I offered to drive Uncle Pringle from the city to our place, but he said it wasn’t necessary.   He arrived in a chauffer-driven limo, bearing flowers and a bottle of wine.   We convened in the living room.   I’d always thought that Uncle Pringle bore an uncanny resemblance to the English actor Claude Rains.   He was a small, neat man with small hands and feet, white hair and a soft, melodious voice.   He was always courteous, but now he was especially so with Mrs. Harrison, seating her in a comfortable chair in our living room, pouring her a glass of wine and gently drawing out the details of her experience with Mr. Larsen. 

            When she’d finished her account, she asked, “Do you think you can help me?”
            “As a matter of fact,” said Uncle Pringle, “ I was very interested when my nephew here told me about your situation.   The Larsen gang has been operating for a long time, but he was small potatoes.   It seems now he’s gotten into big-time swindling.   It’s a variation of a Ponzi scheme, of course.   The worst thing is that everything is perfectly legal.”
            “Then there’s nothing you can do?”
             “I didn’t say that.   In certain cases, you have to ignore the legalities.”
            At this point Uncle Pringle’s cell phone rang.   He answered and said, “Oh, yes, Bibi, how are you?    An emergency?   Yes, I can come over.   All right.   Shalom.”    Shalom, I thought.   And Bibi.   Wasn’t the Israeli prime minister called that?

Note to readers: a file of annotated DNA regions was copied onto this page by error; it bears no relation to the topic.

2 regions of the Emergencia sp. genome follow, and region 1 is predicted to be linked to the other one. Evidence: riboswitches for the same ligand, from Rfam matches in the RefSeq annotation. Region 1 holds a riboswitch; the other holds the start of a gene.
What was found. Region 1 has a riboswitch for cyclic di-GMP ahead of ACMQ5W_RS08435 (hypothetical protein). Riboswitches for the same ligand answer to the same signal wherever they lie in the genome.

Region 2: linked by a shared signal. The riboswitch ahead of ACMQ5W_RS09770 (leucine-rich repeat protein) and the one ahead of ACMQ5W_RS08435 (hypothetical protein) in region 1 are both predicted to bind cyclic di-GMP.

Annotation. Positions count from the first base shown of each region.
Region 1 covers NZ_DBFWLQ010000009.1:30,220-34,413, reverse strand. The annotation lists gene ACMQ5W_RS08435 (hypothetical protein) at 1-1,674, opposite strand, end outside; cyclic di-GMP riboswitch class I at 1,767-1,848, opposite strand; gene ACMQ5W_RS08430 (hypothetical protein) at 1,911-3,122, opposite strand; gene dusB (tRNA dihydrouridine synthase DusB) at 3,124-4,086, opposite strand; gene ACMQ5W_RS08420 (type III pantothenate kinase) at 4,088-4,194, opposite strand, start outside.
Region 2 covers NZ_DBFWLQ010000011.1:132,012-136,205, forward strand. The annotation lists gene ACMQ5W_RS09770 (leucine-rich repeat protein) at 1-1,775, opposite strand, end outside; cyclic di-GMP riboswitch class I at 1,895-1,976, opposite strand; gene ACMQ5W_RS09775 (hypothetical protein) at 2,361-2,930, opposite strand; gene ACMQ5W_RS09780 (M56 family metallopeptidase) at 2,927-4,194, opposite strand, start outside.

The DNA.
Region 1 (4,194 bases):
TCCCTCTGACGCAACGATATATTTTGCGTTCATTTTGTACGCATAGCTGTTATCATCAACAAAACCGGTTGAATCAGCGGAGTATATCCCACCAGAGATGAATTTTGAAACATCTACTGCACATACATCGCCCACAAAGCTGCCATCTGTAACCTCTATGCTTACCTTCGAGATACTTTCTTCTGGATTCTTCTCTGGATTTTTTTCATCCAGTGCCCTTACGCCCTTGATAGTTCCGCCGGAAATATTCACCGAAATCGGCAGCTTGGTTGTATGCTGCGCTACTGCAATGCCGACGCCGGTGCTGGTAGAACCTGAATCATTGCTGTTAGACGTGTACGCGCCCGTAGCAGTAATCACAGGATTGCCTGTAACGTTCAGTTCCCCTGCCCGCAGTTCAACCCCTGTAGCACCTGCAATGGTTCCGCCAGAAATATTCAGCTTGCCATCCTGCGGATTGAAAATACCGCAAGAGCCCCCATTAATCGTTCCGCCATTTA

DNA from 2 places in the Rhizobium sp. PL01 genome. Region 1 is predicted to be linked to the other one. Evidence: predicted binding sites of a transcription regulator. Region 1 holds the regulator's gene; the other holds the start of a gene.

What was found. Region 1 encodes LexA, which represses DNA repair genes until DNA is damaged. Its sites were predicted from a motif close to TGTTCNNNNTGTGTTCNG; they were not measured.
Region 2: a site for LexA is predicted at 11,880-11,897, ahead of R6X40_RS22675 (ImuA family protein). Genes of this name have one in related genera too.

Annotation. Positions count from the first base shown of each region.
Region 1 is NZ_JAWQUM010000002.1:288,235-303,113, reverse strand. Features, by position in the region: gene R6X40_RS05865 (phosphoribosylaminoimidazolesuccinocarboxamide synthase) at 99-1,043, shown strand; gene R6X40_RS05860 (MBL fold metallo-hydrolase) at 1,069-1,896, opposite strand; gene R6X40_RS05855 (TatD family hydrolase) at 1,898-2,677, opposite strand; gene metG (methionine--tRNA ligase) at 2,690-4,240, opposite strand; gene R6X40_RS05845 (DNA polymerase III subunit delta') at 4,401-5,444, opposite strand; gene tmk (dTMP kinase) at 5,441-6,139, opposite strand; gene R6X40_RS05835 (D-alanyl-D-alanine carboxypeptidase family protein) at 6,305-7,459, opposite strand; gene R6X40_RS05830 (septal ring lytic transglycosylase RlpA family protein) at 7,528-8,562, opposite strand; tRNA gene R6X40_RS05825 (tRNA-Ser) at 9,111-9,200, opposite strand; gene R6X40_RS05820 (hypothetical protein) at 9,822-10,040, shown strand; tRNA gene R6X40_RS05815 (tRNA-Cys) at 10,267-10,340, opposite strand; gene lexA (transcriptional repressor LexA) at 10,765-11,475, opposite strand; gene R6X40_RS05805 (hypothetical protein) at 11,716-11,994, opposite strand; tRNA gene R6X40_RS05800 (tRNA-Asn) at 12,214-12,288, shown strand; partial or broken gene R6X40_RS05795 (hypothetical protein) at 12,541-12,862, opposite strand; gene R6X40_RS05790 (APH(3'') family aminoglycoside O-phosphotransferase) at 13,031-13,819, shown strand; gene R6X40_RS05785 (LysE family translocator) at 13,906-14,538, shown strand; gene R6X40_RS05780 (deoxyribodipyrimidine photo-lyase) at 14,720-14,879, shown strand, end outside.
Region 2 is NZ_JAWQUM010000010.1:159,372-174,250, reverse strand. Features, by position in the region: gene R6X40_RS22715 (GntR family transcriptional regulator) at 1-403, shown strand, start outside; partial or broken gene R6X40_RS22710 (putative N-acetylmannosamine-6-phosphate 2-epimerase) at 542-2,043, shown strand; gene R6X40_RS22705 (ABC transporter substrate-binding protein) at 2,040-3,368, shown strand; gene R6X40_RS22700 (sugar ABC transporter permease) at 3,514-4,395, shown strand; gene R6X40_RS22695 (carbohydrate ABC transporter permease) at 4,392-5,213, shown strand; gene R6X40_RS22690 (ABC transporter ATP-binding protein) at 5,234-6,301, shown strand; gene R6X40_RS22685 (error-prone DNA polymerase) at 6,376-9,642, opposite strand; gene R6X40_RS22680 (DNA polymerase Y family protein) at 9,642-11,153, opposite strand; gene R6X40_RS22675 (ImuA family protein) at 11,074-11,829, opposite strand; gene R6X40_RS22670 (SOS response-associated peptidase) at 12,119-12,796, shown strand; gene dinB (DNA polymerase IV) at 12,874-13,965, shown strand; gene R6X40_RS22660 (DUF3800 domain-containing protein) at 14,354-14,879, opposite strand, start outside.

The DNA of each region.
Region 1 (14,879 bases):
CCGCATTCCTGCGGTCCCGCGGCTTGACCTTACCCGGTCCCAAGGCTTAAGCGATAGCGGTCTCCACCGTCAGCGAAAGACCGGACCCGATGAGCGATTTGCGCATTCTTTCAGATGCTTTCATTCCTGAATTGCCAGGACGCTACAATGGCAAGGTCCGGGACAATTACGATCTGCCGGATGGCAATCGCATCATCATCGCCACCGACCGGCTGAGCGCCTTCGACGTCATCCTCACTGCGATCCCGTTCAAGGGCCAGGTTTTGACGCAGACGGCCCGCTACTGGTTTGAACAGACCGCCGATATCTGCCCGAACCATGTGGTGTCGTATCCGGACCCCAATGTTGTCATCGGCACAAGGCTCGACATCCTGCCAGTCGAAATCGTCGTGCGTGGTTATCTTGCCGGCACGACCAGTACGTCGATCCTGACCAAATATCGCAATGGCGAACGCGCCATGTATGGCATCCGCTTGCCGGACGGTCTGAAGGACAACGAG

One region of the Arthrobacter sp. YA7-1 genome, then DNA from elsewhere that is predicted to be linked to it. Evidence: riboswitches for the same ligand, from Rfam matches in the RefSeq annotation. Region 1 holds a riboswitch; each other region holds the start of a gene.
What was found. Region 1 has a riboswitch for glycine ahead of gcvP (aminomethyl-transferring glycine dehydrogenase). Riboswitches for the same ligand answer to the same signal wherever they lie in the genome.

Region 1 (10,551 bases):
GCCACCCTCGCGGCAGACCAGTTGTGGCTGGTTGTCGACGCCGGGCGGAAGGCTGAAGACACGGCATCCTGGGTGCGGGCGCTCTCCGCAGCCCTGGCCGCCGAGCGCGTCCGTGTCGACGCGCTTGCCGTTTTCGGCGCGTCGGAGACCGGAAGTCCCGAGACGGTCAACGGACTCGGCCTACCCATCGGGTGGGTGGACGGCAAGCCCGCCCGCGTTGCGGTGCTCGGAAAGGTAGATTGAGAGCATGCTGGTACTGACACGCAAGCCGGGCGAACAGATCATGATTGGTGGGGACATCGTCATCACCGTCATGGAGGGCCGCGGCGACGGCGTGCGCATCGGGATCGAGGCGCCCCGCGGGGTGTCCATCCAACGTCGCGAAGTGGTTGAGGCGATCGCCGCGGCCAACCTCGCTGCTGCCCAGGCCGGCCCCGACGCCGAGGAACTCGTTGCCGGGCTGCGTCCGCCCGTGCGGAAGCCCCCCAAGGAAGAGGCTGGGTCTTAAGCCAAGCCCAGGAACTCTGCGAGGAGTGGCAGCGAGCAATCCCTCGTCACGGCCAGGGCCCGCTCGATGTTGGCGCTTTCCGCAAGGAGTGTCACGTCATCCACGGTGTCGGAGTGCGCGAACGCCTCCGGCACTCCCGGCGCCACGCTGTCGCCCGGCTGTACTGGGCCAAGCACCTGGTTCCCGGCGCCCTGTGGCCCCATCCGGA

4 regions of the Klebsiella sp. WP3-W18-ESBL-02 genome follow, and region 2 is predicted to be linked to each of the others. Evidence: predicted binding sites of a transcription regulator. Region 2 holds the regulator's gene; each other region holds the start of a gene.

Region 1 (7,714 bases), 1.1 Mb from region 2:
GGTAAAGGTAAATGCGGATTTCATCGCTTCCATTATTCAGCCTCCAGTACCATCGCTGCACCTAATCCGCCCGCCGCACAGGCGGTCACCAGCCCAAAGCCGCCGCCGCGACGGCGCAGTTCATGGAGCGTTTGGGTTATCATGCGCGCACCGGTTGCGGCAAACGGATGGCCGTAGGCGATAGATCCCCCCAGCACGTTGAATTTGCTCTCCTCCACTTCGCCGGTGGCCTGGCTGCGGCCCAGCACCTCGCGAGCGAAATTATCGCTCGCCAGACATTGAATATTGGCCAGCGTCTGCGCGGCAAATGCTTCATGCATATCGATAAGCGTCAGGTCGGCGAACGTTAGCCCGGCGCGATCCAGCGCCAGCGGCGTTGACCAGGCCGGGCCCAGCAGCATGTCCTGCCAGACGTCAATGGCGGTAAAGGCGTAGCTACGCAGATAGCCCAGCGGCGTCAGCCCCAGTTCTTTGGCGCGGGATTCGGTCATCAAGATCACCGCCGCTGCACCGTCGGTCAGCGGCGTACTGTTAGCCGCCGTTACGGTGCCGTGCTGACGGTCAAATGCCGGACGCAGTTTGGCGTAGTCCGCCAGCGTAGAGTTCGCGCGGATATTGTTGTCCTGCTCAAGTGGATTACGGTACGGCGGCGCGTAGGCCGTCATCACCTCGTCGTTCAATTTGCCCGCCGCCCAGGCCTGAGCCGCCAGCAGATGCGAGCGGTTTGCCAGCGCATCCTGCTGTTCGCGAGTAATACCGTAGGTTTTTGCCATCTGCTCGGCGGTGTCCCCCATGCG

“Sorry for the interruption,” said Uncle Pringle.   “Now, where were we?”
             “You said that you sometimes had to ignore the legalities,” said Mrs. Harrison.  “Do you think you can help me?”
             “Not me personally.   I have an urgent  matter I must attend to.    I’ll be out of the country for a while.”  Mrs. Harrison’s face fell.  “But,” Uncle Pringle continued, “I think I know just the people who can put this right.”   He turned to me.   “You’ll get a phone call shortly, then we’ll put our operation into play.”

            The phone call came the next week, from a Mr. Beasley.   He asked me when it would be convenient for him and two of his associates to come out to our house.   I told him “Any time.”
             “We’ll be there in an hour, ” said Mr. Beasley. 
            I was a little surprised when Mr. Beasley and his associates, two of them, arrived.   They were what we now call “senior citizens.”   Mr. Beasley himself was a man in his 70’s, distinguished-looking, tall and trim, with white hair and white moustache, possibly a retired ambassador.  Ms Prentice was also in her 70’s, also white-haired but short and plump, a matron.   She re-enforced this image by taking out some knitting as soon as she sat down.   The other associate, Mr. Sullivan, must have been at least 80.   He was a gnome-like man, with a red face and nose who looked as if he’d be at home in your neighborhood bar.    It would be the Larsen gang on one side and the over-the-hill gang on the other, I thought.
             “What we’d like to do,” said Mr. Beasley, :”is to use your house as our base of operations, as it were, set up some devices.   Would that be possible?”